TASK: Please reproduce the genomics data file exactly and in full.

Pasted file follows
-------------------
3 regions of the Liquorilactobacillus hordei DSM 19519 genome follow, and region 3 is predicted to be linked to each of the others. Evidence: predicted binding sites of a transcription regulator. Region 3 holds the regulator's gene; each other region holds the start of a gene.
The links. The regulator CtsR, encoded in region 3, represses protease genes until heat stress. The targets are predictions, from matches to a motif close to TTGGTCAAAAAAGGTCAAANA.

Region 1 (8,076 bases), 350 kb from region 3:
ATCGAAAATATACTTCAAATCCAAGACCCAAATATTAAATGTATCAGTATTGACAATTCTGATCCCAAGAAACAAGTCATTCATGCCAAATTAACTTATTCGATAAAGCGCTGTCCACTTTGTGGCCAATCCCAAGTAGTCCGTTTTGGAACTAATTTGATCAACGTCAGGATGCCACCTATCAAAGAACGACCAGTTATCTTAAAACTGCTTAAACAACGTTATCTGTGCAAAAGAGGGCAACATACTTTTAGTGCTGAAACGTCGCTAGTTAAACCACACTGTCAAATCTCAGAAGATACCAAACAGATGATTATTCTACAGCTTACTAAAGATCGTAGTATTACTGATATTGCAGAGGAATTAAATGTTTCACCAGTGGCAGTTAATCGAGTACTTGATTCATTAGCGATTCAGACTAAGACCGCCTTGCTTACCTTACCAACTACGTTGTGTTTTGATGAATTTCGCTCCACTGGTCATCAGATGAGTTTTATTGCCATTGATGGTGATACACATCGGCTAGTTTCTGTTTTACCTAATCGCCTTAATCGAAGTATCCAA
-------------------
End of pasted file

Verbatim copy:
3 regions of the Liquorilactobacillus hordei DSM 19519 genome follow, and region 3 is predicted to be linked to each of the others. Evidence: predicted binding sites of a transcription regulator. Region 3 holds the regulator's gene; each other region holds the start of a gene.
The links. The regulator CtsR, encoded in region 3, represses protease genes until heat stress. The targets are predictions, from matches to a motif close to TTGGTCAAAAAAGGTCAAANA.

Region 1 (8,076 bases), 350 kb from region 3:
ATCGAAAATATACTTCAAATCCAAGACCCAAATATTAAATGTATCAGTATTGACAATTCTGATCCCAAGAAACAAGTCATTCATGCCAAATTAACTTATTCGATAAAGCGCTGTCCACTTTGTGGCCAATCCCAAGTAGTCCGTTTTGGAACTAATTTGATCAACGTCAGGATGCCACCTATCAAAGAACGACCAGTTATCTTAAAACTGCTTAAACAACGTTATCTGTGCAAAAGAGGGCAACATACTTTTAGTGCTGAAACGTCGCTAGTTAAACCACACTGTCAAATCTCAGAAGATACCAAACAGATGATTATTCTACAGCTTACTAAAGATCGTAGTATTACTGATATTGCAGAGGAATTAAATGTTTCACCAGTGGCAGTTAATCGAGTACTTGATTCATTAGCGATTCAGACTAAGACCGCCTTGCTTACCTTACCAACTACGTTGTGTTTTGATGAATTTCGCTCCACTGGTCATCAGATGAGTTTTATTGCCATTGATGGTGATACACATCGGCTAGTTTCTGTTTTACCTAATCGCCTTAATCGAAGTATCCAA